A wave in the water. The word opens, shape for knowing at edges, darker fields, trouble: a wave in the water. The word waits long to shatter on silence, prove, prove that falling is a wave. In the water, the word opens, shape for knowing.
Ten inches of snow this week, gradual, over four days, so that we didn’t realize
until we tried to walk the tow path along the canal how deep it was,
and I think again how quickly this first trimester’s gone a season already, reaching
around to rub her round belly, its waters stirred this month by tiny fingers and toes,
knowing our baby has earlobes now, and genitals, hearing again the racing
heart in the doctor’s office, wishing my father, who sat up at night like this to smoke,
could be here, so that I could show him how I sing into the belly
when she lies back down, and could ask him about the dark and its lack of answers,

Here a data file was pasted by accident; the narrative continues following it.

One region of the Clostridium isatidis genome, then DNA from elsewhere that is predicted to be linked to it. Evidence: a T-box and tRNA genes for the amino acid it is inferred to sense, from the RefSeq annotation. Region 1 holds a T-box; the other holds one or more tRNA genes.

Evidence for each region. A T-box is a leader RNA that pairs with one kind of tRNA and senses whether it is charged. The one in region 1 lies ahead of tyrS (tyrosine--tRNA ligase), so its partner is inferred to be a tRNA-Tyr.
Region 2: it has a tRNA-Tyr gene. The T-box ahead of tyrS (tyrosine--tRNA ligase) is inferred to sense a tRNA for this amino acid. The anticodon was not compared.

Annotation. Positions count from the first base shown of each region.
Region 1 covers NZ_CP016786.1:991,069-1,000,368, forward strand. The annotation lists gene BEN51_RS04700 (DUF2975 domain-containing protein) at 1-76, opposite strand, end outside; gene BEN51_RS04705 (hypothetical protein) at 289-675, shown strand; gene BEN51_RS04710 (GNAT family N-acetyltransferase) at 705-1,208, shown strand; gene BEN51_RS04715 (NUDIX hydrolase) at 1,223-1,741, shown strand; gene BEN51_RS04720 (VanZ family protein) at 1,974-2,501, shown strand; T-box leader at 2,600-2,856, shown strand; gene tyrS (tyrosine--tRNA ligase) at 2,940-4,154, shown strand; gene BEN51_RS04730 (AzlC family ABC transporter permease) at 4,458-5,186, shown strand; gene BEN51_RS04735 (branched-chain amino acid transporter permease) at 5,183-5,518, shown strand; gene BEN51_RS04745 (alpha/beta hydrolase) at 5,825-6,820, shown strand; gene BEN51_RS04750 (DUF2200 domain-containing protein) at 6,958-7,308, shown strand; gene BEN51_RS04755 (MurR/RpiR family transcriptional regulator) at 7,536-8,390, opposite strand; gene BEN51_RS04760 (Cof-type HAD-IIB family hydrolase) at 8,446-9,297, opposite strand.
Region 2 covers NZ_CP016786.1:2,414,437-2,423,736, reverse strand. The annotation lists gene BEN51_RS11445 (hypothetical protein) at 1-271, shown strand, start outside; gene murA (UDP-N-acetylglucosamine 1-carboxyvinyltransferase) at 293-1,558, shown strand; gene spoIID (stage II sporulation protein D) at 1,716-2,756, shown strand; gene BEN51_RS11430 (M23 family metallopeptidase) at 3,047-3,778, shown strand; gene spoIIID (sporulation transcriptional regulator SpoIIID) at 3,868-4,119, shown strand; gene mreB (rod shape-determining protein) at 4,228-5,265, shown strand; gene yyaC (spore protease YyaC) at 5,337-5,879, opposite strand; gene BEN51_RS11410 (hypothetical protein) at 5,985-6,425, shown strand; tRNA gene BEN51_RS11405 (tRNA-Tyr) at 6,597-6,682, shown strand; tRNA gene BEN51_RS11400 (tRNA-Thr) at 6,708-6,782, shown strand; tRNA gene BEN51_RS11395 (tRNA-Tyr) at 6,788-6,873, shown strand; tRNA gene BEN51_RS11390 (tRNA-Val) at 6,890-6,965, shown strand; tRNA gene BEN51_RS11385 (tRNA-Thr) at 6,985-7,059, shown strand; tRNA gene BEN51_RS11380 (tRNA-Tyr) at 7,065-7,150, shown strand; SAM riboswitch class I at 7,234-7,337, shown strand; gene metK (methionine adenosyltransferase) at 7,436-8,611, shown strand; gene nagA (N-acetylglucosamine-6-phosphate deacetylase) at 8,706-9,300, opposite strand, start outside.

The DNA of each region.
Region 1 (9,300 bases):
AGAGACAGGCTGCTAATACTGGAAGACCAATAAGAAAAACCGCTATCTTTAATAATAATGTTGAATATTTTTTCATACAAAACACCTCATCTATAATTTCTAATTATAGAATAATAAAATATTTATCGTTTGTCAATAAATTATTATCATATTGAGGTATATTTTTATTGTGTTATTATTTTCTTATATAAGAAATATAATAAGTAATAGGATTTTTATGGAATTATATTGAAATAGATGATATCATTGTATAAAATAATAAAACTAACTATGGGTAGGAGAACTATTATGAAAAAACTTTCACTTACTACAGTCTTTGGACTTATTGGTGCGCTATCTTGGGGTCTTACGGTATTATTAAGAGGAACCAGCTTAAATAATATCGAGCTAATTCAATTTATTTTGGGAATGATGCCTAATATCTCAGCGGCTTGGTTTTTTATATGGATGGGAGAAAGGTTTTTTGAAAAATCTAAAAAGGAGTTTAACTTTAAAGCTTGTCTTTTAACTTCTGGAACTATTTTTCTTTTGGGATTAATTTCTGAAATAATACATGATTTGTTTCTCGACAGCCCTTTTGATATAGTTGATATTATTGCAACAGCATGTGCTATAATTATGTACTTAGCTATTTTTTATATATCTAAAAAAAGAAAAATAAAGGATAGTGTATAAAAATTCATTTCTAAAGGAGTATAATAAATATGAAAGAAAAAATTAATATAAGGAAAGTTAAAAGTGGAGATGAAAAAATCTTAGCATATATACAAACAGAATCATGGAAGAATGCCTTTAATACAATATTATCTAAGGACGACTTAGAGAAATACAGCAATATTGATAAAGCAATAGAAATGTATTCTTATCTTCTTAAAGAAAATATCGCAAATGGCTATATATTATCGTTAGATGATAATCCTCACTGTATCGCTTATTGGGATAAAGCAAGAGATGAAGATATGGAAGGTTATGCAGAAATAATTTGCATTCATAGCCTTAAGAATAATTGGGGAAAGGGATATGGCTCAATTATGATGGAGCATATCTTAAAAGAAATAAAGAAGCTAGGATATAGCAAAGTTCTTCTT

dark he slumped in for years with his beer and news radio, dark he drove to work in
and came home in, lived on those last few months through tubes and drugs,
dark he lives in now, or does not, dark our baby swims from tonight,
in the waters where time begins, adding cells and muscle and bone all the hard way to our lives.
Study war no more
Mar 18, 2011
Michael Izbicki grew up in a nondenominational church in California. A National Merit Scholarship finalist, he chose to go to the U.S. Naval Academy out of a sense of duty to his country during a time of war. At the naval academy he began to doubt whether the career to which he had committed himself could be squared with the tenets of just war doctrine. He got in trouble when he responded no to this exam question: "If given the order, would you launch a missile carrying a nuclear warhead?" After a four-year legal battle, the navy discharged him as a conscientious objector. Izbicki may have to reimburse the service for part or all of his education (New York Times, February 22).